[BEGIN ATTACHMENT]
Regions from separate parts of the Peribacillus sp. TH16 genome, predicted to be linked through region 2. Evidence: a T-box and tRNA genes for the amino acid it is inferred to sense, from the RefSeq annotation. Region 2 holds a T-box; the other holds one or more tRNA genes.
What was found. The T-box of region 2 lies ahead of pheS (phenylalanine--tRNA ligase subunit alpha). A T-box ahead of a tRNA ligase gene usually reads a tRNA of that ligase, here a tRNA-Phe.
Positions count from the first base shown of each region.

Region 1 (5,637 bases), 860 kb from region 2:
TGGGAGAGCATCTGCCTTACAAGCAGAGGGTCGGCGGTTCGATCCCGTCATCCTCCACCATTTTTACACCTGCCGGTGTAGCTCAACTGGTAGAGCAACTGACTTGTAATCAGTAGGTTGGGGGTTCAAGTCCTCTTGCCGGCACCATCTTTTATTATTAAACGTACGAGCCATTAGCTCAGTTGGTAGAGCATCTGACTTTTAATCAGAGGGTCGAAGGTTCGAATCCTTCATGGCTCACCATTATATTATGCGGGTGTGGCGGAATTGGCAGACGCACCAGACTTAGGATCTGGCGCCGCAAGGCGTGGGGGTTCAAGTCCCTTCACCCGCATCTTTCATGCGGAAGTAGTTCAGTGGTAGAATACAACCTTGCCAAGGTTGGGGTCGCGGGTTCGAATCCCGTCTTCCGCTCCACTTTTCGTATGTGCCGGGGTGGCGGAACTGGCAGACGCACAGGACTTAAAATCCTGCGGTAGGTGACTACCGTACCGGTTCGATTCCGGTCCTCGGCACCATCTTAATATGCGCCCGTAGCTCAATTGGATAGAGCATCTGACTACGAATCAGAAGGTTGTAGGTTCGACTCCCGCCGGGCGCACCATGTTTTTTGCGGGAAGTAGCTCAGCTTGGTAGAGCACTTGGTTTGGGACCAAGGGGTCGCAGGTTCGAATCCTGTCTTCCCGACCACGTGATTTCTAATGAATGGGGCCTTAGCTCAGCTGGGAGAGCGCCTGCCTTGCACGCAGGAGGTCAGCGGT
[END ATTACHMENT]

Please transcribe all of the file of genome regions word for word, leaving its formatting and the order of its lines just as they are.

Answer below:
Regions from separate parts of the Peribacillus sp. TH16 genome, predicted to be linked through region 2. Evidence: a T-box and tRNA genes for the amino acid it is inferred to sense, from the RefSeq annotation. Region 2 holds a T-box; the other holds one or more tRNA genes.
What was found. The T-box of region 2 lies ahead of pheS (phenylalanine--tRNA ligase subunit alpha). A T-box ahead of a tRNA ligase gene usually reads a tRNA of that ligase, here a tRNA-Phe.
Positions count from the first base shown of each region.

Region 1 (5,637 bases), 860 kb from region 2:
TGGGAGAGCATCTGCCTTACAAGCAGAGGGTCGGCGGTTCGATCCCGTCATCCTCCACCATTTTTACACCTGCCGGTGTAGCTCAACTGGTAGAGCAACTGACTTGTAATCAGTAGGTTGGGGGTTCAAGTCCTCTTGCCGGCACCATCTTTTATTATTAAACGTACGAGCCATTAGCTCAGTTGGTAGAGCATCTGACTTTTAATCAGAGGGTCGAAGGTTCGAATCCTTCATGGCTCACCATTATATTATGCGGGTGTGGCGGAATTGGCAGACGCACCAGACTTAGGATCTGGCGCCGCAAGGCGTGGGGGTTCAAGTCCCTTCACCCGCATCTTTCATGCGGAAGTAGTTCAGTGGTAGAATACAACCTTGCCAAGGTTGGGGTCGCGGGTTCGAATCCCGTCTTCCGCTCCACTTTTCGTATGTGCCGGGGTGGCGGAACTGGCAGACGCACAGGACTTAAAATCCTGCGGTAGGTGACTACCGTACCGGTTCGATTCCGGTCCTCGGCACCATCTTAATATGCGCCCGTAGCTCAATTGGATAGAGCATCTGACTACGAATCAGAAGGTTGTAGGTTCGACTCCCGCCGGGCGCACCATGTTTTTTGCGGGAAGTAGCTCAGCTTGGTAGAGCACTTGGTTTGGGACCAAGGGGTCGCAGGTTCGAATCCTGTCTTCCCGACCACGTGATTTCTAATGAATGGGGCCTTAGCTCAGCTGGGAGAGCGCCTGCCTTGCACGCAGGAGGTCAGCGGT